Having said all that, Simard’s story and background are quite interesting, and of some relevance to her professional career, given that she comes from a family of loggers, and worked for commercial forestry companies before she moved into academe. Clearly, as she tells it, much of her life experience is also directly relevant to the philosophical transformations that she has gone through as she’s learned more about the structures and processes of forest ecosystems. However, that set of insights, linking her relations to the people she has known to the relations found within her objects of study, is a story she has told to herself, a sense she has made of the experiences she has known, and I would have found it much more digestible had it been presented more discursively, rather than in a narrative form that implies it is ‘the true account’. Ultimately, even disregarding my reservations around biography, I think it would have made for a better book, because Simard’s handle on the prose narrative toolkit is a lot less secure than on her science and its associated philosophy. Much of her prose is lacking in fluidity, and her paragraphing is clumsily portentous, repeatedly setting the reader up for some huge revelation that never arrives. She often tells us what she feels about a particular experience, but those emotional responses rarely permeate the text—perhaps because she is telling a ‘true story’, she didn’t feel that she needed to do the work to build her narrative world or to immerse her readers in it. Or perhaps, she wasn’t really aware that such work needed doing. The whole text reads as though she’s been taught how to write memoir by someone who ‘knows how to write’, structured according to a formula, and lacking that spark of poetry that would enable the reader to feel that they’ve somehow shared in her subjectivity.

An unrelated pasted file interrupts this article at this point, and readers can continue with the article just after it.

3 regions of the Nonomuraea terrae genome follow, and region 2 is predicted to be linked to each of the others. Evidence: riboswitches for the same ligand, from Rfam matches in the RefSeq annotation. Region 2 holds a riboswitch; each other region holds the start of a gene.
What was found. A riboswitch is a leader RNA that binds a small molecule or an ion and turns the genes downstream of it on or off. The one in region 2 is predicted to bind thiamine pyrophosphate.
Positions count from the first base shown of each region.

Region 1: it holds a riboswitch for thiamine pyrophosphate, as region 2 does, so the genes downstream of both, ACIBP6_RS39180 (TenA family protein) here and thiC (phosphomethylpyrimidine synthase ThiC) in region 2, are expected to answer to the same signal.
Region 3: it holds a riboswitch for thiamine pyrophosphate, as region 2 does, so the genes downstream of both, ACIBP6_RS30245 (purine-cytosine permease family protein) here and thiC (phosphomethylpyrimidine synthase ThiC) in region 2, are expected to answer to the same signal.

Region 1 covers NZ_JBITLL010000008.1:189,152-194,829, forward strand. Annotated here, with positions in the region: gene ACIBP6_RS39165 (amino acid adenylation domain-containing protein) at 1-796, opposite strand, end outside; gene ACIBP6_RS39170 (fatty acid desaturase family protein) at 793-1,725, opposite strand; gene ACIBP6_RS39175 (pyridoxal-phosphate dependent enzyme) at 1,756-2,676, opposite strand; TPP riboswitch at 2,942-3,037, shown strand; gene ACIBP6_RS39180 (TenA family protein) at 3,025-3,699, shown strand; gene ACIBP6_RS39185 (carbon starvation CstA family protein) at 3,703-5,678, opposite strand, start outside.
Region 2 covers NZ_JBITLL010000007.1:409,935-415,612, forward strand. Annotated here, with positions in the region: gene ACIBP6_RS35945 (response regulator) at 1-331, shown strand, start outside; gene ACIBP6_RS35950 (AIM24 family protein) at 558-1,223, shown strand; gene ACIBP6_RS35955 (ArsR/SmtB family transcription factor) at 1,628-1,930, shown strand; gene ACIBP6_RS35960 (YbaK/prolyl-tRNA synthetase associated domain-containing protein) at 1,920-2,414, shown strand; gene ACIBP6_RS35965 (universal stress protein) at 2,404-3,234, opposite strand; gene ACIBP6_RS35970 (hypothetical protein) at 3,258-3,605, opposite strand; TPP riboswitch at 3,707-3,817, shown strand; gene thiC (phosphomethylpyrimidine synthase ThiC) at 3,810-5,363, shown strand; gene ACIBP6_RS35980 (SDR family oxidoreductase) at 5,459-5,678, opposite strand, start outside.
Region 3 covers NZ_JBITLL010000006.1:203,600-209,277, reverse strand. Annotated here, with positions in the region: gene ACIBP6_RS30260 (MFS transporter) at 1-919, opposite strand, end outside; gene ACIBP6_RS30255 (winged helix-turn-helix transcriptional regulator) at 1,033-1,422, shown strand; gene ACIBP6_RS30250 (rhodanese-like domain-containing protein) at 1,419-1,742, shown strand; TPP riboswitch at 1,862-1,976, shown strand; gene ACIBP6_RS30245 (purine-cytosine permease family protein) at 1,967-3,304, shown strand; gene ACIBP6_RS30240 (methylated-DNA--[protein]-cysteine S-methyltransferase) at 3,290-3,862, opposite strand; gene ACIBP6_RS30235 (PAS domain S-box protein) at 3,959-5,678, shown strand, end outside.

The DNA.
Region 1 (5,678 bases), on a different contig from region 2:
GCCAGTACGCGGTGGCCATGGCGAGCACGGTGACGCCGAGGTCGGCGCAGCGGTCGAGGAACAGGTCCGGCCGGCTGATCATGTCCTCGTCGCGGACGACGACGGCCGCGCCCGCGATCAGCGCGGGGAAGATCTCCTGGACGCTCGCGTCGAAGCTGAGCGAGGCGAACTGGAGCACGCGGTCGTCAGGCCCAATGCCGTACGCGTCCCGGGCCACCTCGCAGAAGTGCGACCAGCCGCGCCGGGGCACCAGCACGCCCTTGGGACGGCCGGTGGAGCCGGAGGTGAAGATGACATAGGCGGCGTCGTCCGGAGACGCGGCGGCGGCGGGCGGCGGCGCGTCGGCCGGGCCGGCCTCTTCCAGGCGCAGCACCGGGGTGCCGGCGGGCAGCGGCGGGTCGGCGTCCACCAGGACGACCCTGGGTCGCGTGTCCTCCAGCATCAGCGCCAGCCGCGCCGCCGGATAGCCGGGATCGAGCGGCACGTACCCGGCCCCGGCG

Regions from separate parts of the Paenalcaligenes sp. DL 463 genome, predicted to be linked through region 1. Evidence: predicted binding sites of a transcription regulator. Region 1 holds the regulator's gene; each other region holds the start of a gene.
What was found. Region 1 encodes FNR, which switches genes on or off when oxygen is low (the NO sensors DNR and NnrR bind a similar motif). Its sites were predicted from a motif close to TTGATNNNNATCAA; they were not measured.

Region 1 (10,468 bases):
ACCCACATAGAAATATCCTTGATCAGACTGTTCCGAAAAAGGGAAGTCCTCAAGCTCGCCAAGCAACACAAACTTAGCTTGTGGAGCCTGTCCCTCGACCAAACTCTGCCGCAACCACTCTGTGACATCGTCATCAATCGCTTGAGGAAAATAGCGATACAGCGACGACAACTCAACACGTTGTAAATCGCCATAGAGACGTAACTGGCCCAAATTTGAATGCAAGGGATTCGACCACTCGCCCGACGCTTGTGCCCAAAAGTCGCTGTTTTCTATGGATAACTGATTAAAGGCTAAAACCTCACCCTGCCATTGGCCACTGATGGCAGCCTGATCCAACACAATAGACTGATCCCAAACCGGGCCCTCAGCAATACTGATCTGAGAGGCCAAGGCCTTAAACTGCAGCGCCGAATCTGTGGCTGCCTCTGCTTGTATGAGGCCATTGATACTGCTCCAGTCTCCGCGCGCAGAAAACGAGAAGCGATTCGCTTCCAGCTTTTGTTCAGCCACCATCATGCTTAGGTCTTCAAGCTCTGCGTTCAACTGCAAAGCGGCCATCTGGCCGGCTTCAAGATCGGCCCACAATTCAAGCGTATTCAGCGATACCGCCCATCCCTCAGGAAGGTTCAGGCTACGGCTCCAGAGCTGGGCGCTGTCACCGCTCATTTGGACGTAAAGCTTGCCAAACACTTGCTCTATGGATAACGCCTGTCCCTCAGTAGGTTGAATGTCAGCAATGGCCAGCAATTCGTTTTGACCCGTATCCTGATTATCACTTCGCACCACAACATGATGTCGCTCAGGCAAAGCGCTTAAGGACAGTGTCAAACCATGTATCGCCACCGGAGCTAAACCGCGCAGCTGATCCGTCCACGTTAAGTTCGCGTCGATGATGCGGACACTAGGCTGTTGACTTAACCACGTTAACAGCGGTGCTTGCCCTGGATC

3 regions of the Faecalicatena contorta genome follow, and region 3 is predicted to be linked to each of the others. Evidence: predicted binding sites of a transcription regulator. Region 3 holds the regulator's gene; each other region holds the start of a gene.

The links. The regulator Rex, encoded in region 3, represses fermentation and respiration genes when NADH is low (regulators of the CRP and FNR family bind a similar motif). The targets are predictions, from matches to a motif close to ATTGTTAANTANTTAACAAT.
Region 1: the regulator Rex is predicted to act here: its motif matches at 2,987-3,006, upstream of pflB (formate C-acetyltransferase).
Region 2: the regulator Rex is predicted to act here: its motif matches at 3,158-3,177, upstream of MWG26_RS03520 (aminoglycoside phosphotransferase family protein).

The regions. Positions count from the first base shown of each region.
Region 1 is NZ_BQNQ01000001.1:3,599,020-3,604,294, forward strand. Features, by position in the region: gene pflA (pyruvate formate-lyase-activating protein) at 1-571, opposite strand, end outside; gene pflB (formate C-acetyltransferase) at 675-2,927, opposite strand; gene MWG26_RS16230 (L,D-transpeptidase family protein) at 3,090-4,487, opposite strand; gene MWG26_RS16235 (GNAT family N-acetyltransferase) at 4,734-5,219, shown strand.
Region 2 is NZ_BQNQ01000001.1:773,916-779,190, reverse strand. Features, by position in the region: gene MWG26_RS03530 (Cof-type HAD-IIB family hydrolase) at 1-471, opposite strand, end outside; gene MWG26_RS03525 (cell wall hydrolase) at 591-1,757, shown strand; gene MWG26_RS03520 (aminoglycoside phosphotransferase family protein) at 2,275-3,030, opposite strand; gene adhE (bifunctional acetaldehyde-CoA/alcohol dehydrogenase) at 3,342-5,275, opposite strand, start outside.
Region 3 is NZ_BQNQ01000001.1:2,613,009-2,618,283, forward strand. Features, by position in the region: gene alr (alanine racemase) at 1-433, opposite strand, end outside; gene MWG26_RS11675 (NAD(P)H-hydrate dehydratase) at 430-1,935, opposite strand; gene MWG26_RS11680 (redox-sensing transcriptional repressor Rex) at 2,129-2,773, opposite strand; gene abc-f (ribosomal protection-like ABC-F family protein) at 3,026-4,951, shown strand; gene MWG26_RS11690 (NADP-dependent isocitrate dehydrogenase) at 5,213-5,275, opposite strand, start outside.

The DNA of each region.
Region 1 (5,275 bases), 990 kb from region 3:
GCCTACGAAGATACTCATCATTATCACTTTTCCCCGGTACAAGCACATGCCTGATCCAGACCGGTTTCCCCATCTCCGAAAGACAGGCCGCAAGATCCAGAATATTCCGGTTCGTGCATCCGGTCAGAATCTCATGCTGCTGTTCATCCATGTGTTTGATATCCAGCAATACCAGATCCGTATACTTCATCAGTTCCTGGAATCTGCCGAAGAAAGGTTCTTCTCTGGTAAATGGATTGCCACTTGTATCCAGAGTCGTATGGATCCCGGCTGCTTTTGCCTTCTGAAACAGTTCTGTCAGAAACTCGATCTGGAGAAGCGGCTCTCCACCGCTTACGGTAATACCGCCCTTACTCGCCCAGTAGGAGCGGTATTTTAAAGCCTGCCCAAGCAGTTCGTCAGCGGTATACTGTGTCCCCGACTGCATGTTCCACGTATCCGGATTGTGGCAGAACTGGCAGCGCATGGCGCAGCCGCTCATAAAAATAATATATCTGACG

Clearly some of my dissatisfaction with the book stems from the fact that I wanted to read a popular science book about her work, and she wanted to tell her life story. Sadly, she hasn’t written a popular science book, so any lay-person like myself wanting to get some insights into her extraordinary scientific work has no choice but to extract them from this autobiography. However, they are well worth extracting, and whatever skills Simard may lack as a maker of prose narrative, she is a deep and intelligent thinker, whose work reconnects the long-sundered disciplines of science and philosophy in ways that most scientists have simply assumed to be unnecessary. She understood, almost instinctively, that the networks she was discovering cast profound epistemological doubt on the methodologies and conceptual frameworks of mainstream ecological science. They had been invisible to science, not simply because they hadn’t been discovered yet, but because science wasn’t looking for them, wasn’t interested in them, and ultimately couldn’t imagine that they existed. Simard understands that traditional wisdom has been onto something all along, all through the centuries in which zero-sum, linear thinking has enabled the tragic destruction of ecosystems of all kinds—including the human societies that have been a part of them. She understands that trees have nurturing social relationships, and that those relationships imply some form of cognition. She makes the kinds of assertion that have been dismissed out of hand for decades or centuries, that have been characterised as sentimental and unscientific, and she backs them up with hard data and rock solid methodology. To make a scientific career on this basis has not been easy, and some element of biography would have been an essential explanatory plank of whatever kind of book Simard might have chosen to write. What emerges from her story, less from the narrative itself than from the professional history that forms part of its fabula, is an individual of unusually dogged determination, great compassion, incisive intelligence, and startling modesty—given the almost casual matter-of-factness with which she relates her story. It may be that the human race does not undergo a paradigm shift in its thinking from the linear to the fractal, or the atomistic to the holistic, but thanks to the work of Suzanne Simard and other researchers like her, it is no longer going to be able to use science as a pretext.